Ordinary language is all right.
One could divide humanity into two classes:
those who master a metaphor, and those who hold by a formula.
Those with a bent for both are too few, they do not comprise a class.
'A crime scene, too, is deserted; it is photographed for the purpose of establishing evidence.'
'Public', i.e., for the grownups.
Even some kinds of tactlessness call for tact.
'Tact', mid seventeenth century (denoting the sense of touch): via French from Latin tactus 'touch, sense of touch', from tangere 'to touch'.
Tact is not just having a light touch, but knowing when to use a light touch, and when not to—and having the control and sensitivity to be able to touch lightly. Which means, not to disturb—not to stir up.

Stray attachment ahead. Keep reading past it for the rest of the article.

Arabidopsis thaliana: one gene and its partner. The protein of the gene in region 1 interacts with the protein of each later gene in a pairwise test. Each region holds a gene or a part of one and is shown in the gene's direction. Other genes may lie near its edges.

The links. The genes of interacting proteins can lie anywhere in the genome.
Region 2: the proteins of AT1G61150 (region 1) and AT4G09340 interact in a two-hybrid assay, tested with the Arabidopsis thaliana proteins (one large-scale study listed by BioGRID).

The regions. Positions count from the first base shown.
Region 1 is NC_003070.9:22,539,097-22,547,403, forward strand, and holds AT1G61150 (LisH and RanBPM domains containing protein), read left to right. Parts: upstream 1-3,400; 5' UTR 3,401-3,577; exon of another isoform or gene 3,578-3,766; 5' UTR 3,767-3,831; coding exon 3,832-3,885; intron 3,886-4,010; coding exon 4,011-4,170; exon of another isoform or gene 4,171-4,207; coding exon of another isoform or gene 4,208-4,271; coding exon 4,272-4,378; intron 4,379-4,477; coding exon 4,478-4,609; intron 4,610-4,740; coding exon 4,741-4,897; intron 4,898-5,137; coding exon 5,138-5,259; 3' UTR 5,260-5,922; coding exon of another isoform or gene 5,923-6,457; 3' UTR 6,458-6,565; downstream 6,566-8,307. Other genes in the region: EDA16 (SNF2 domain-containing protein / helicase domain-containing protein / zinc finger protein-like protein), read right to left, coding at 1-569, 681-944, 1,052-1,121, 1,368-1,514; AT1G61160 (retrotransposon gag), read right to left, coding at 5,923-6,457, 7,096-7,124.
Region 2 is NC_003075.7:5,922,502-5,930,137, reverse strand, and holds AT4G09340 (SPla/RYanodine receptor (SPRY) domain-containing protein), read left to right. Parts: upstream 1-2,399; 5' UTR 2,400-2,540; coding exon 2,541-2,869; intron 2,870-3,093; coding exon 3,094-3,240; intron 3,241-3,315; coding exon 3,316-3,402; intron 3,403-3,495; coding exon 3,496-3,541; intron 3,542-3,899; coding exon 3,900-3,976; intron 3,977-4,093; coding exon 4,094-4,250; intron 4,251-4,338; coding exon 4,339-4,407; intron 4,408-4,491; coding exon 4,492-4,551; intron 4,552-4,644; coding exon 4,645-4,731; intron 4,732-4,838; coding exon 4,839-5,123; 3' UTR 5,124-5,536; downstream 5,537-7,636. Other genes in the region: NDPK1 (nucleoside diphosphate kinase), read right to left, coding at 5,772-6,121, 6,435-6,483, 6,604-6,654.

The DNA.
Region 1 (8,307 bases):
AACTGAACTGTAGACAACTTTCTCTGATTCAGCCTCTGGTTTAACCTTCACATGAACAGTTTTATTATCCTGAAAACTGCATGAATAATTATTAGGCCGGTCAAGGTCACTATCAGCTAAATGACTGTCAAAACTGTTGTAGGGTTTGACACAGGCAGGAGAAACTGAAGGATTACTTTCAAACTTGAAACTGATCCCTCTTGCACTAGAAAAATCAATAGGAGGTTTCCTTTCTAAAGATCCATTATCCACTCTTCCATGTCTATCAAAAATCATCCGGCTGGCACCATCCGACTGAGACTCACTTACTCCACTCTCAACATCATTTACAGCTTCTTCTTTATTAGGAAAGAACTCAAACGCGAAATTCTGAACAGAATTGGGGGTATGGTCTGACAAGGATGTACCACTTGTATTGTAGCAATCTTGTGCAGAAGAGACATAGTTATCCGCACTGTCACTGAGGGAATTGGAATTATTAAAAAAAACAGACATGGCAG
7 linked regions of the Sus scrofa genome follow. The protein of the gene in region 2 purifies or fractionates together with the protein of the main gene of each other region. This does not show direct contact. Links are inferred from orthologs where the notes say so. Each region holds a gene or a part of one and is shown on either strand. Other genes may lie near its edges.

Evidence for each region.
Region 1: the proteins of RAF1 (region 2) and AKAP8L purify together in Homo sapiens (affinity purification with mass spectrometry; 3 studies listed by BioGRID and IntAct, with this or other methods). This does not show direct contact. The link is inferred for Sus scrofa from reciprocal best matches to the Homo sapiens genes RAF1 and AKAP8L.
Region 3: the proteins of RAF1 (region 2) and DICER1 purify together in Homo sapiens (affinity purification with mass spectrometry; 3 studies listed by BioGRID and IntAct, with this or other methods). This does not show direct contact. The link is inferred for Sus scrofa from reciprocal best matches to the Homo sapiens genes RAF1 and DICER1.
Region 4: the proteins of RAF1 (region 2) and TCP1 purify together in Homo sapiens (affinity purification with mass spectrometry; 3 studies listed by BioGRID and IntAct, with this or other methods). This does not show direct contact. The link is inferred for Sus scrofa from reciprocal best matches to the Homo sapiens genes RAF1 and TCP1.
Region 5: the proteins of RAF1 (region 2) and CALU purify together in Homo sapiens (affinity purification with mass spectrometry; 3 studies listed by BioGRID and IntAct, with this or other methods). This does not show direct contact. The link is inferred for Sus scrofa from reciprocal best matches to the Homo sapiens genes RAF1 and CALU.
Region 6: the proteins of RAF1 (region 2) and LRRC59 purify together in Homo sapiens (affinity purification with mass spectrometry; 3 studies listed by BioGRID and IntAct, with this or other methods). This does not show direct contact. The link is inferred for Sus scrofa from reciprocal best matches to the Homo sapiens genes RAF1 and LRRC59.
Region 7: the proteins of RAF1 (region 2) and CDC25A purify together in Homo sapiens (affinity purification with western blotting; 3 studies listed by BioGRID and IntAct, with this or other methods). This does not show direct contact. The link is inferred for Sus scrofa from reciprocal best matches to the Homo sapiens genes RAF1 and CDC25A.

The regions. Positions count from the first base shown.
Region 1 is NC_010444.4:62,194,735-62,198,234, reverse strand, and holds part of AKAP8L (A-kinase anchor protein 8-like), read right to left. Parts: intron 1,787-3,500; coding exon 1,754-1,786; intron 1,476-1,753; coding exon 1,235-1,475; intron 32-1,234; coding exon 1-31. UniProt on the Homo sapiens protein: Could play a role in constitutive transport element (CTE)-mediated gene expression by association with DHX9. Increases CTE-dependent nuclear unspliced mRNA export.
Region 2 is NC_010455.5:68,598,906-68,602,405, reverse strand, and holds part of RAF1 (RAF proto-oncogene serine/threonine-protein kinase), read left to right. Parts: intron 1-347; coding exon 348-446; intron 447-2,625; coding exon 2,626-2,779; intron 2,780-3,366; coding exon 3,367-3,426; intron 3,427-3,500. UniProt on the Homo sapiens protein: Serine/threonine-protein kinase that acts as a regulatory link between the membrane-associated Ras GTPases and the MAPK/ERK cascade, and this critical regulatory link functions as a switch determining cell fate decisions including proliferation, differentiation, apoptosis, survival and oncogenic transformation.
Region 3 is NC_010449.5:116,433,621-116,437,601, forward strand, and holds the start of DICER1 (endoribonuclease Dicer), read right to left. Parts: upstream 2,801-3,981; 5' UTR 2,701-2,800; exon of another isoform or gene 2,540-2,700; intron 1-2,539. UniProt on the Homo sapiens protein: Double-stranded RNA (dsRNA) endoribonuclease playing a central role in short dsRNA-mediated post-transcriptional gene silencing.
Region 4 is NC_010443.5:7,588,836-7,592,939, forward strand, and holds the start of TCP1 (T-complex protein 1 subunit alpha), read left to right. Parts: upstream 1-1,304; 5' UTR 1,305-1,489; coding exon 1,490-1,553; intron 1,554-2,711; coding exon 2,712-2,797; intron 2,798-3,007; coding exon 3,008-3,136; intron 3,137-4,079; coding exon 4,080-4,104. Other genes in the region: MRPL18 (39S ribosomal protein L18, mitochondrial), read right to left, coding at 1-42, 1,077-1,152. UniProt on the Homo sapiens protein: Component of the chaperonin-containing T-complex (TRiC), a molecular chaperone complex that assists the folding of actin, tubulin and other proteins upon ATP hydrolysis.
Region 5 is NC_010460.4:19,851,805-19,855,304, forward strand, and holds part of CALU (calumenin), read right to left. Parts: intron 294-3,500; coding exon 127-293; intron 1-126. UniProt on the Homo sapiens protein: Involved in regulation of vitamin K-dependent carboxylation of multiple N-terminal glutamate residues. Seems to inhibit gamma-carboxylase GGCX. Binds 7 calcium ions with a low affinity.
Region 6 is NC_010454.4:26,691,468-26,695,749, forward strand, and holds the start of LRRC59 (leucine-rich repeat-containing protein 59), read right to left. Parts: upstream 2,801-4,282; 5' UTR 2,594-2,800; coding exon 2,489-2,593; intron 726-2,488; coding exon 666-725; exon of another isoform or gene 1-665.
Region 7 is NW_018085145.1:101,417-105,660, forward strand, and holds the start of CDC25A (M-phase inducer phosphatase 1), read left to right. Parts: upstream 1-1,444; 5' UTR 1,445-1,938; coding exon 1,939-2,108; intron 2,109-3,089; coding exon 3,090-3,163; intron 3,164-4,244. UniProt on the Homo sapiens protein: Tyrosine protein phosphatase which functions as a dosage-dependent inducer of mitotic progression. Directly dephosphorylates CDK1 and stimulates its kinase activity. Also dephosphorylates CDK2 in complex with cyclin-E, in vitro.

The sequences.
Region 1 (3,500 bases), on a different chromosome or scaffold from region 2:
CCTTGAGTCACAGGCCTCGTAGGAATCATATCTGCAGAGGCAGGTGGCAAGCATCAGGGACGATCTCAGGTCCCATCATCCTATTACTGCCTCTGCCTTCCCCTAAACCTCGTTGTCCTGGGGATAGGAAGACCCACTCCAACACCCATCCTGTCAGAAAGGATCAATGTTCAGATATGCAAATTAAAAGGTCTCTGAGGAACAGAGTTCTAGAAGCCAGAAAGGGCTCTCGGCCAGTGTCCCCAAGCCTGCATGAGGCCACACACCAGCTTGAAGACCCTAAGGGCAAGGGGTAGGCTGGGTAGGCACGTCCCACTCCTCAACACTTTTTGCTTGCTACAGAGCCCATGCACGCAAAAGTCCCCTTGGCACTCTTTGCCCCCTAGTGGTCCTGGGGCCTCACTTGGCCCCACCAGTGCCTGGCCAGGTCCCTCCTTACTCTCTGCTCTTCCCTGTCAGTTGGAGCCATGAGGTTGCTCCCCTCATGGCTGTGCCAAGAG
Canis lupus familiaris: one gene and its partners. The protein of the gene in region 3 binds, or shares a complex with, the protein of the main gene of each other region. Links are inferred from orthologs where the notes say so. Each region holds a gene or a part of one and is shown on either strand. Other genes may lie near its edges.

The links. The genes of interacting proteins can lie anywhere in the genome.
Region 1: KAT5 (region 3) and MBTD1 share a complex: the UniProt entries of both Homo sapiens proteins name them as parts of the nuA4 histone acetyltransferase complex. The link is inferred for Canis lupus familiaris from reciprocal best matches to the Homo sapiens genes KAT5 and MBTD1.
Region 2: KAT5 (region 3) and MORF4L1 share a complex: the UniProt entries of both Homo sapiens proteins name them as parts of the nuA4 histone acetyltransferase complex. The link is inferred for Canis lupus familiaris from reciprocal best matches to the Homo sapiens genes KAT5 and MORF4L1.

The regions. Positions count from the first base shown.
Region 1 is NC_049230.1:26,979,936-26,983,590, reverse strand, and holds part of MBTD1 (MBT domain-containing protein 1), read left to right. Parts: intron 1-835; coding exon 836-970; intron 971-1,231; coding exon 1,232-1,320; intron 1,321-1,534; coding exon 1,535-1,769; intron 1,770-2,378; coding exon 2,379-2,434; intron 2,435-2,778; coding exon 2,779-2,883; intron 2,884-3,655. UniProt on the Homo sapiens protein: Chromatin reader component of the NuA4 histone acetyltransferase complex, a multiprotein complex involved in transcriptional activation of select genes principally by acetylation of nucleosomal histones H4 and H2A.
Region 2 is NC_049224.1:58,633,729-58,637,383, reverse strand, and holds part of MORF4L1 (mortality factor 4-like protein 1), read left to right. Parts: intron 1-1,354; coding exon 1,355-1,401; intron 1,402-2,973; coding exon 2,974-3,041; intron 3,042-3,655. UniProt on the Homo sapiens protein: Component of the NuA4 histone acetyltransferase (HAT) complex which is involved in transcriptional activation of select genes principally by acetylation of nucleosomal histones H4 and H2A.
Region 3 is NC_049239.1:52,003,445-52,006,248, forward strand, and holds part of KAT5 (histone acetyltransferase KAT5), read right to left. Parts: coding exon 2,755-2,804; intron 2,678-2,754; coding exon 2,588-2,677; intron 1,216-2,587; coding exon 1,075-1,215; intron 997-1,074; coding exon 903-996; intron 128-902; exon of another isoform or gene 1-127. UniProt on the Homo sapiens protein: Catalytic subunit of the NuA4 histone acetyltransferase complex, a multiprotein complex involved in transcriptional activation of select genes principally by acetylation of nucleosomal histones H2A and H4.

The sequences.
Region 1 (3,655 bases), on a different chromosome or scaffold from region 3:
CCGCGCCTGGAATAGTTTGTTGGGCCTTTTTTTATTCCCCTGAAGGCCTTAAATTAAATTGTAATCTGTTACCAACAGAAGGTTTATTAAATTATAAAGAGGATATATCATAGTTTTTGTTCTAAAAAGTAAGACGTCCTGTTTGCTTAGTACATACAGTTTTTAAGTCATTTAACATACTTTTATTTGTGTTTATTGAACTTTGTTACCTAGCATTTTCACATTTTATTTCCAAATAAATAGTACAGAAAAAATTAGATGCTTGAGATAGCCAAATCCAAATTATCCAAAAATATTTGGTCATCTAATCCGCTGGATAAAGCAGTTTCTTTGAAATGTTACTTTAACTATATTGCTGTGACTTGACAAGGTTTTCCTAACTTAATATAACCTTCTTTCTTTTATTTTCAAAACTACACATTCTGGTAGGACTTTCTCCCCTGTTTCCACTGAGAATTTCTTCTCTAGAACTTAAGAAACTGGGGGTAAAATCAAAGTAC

Touch here has to do with intimacy, with privacy, with what is concealed or (better) what is visible but unacknowledged.
—They're exposed when they talk on the phone. By picking up the phone, they risk exposure.
They sure talk on the phone a lot on NYPD Blue.
'''We never solved it because we felt that it would be a disservice to the real girl, to have this fake TV solution,'' Mr. Fontana explained. ''Because it's not O.K. that she died, that no one took responsibility.'''
A verb of Dewey's, 'qualify', like an abstraction of 'redden' or 'quicken'.